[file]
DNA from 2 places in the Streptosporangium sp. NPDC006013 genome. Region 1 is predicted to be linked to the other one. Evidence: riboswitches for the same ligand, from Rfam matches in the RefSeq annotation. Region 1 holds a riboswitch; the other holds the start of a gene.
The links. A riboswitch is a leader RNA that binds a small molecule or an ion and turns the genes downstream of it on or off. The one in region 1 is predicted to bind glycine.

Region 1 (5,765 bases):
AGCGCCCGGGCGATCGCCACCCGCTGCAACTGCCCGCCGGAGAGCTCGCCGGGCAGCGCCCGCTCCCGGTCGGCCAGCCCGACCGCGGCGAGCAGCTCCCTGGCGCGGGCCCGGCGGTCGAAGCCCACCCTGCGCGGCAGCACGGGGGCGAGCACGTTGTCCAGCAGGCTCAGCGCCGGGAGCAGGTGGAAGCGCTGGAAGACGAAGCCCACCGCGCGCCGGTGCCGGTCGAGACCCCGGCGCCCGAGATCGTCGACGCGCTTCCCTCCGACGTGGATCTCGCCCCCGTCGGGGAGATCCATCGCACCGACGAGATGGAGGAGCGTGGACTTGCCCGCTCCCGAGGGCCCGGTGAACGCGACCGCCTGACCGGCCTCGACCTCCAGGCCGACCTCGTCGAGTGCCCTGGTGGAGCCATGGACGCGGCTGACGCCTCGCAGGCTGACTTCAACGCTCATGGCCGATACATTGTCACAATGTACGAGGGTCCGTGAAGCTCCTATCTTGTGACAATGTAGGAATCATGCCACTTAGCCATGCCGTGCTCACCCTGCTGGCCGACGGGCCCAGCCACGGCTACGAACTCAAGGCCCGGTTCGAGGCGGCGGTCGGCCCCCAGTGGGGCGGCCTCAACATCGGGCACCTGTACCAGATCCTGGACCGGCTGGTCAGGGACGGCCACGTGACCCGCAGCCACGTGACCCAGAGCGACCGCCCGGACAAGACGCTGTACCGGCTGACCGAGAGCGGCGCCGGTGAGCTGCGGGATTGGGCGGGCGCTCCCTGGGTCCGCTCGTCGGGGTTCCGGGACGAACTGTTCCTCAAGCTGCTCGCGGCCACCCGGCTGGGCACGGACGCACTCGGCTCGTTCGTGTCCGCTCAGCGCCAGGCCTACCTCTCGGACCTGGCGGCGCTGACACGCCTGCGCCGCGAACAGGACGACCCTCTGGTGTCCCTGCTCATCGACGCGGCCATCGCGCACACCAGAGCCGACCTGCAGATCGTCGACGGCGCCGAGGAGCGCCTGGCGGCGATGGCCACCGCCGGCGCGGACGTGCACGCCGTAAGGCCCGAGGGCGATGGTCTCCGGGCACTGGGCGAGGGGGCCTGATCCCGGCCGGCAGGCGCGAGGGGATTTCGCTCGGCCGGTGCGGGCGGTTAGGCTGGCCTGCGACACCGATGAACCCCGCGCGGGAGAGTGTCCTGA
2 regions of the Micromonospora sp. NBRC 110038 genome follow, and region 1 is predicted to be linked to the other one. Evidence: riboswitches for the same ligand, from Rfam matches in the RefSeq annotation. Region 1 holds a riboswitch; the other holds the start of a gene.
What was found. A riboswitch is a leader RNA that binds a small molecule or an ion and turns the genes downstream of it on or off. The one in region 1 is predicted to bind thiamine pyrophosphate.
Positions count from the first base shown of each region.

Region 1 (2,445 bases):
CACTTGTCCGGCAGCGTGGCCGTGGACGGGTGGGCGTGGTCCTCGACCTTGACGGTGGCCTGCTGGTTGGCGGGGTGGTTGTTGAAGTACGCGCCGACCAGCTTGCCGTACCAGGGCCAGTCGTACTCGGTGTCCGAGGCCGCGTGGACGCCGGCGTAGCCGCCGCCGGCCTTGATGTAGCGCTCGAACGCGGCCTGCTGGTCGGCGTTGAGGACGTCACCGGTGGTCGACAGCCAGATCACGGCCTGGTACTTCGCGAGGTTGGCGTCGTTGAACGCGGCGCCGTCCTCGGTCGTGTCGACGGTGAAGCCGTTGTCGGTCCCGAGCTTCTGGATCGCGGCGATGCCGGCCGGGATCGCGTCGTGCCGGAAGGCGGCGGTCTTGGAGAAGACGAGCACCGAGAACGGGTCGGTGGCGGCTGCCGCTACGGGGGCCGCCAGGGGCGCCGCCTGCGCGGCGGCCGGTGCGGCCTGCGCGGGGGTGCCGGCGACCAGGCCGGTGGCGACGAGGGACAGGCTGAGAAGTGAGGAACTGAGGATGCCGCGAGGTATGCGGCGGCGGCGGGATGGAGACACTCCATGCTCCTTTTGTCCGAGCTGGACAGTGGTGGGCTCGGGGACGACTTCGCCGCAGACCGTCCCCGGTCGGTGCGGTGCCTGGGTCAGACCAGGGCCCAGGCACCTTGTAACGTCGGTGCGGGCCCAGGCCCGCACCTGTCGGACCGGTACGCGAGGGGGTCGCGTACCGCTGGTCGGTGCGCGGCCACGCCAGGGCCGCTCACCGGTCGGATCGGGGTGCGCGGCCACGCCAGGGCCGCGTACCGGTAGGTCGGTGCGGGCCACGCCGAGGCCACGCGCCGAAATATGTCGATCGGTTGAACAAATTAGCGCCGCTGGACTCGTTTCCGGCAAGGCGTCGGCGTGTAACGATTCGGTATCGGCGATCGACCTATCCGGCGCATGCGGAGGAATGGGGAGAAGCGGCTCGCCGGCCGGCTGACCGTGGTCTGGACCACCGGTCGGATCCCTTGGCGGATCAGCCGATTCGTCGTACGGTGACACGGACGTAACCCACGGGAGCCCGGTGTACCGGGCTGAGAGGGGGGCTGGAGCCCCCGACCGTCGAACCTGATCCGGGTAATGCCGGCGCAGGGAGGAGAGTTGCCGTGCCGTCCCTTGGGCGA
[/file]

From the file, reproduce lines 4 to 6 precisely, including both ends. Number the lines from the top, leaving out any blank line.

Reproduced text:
AGCGCCCGGGCGATCGCCACCCGCTGCAACTGCCCGCCGGAGAGCTCGCCGGGCAGCGCCCGCTCCCGGTCGGCCAGCCCGACCGCGGCGAGCAGCTCCCTGGCGCGGGCCCGGCGGTCGAAGCCCACCCTGCGCGGCAGCACGGGGGCGAGCACGTTGTCCAGCAGGCTCAGCGCCGGGAGCAGGTGGAAGCGCTGGAAGACGAAGCCCACCGCGCGCCGGTGCCGGTCGAGACCCCGGCGCCCGAGATCGTCGACGCGCTTCCCTCCGACGTGGATCTCGCCCCCGTCGGGGAGATCCATCGCACCGACGAGATGGAGGAGCGTGGACTTGCCCGCTCCCGAGGGCCCGGTGAACGCGACCGCCTGACCGGCCTCGACCTCCAGGCCGACCTCGTCGAGTGCCCTGGTGGAGCCATGGACGCGGCTGACGCCTCGCAGGCTGACTTCAACGCTCATGGCCGATACATTGTCACAATGTACGAGGGTCCGTGAAGCTCCTATCTTGTGACAATGTAGGAATCATGCCACTTAGCCATGCCGTGCTCACCCTGCTGGCCGACGGGCCCAGCCACGGCTACGAACTCAAGGCCCGGTTCGAGGCGGCGGTCGGCCCCCAGTGGGGCGGCCTCAACATCGGGCACCTGTACCAGATCCTGGACCGGCTGGTCAGGGACGGCCACGTGACCCGCAGCCACGTGACCCAGAGCGACCGCCCGGACAAGACGCTGTACCGGCTGACCGAGAGCGGCGCCGGTGAGCTGCGGGATTGGGCGGGCGCTCCCTGGGTCCGCTCGTCGGGGTTCCGGGACGAACTGTTCCTCAAGCTGCTCGCGGCCACCCGGCTGGGCACGGACGCACTCGGCTCGTTCGTGTCCGCTCAGCGCCAGGCCTACCTCTCGGACCTGGCGGCGCTGACACGCCTGCGCCGCGAACAGGACGACCCTCTGGTGTCCCTGCTCATCGACGCGGCCATCGCGCACACCAGAGCCGACCTGCAGATCGTCGACGGCGCCGAGGAGCGCCTGGCGGCGATGGCCACCGCCGGCGCGGACGTGCACGCCGTAAGGCCCGAGGGCGATGGTCTCCGGGCACTGGGCGAGGGGGCCTGATCCCGGCCGGCAGGCGCGAGGGGATTTCGCTCGGCCGGTGCGGGCGGTTAGGCTGGCCTGCGACACCGATGAACCCCGCGCGGGAGAGTGTCCTGA
2 regions of the Micromonospora sp. NBRC 110038 genome follow, and region 1 is predicted to be linked to the other one. Evidence: riboswitches for the same ligand, from Rfam matches in the RefSeq annotation. Region 1 holds a riboswitch; the other holds the start of a gene.
What was found. A riboswitch is a leader RNA that binds a small molecule or an ion and turns the genes downstream of it on or off. The one in region 1 is predicted to bind thiamine pyrophosphate.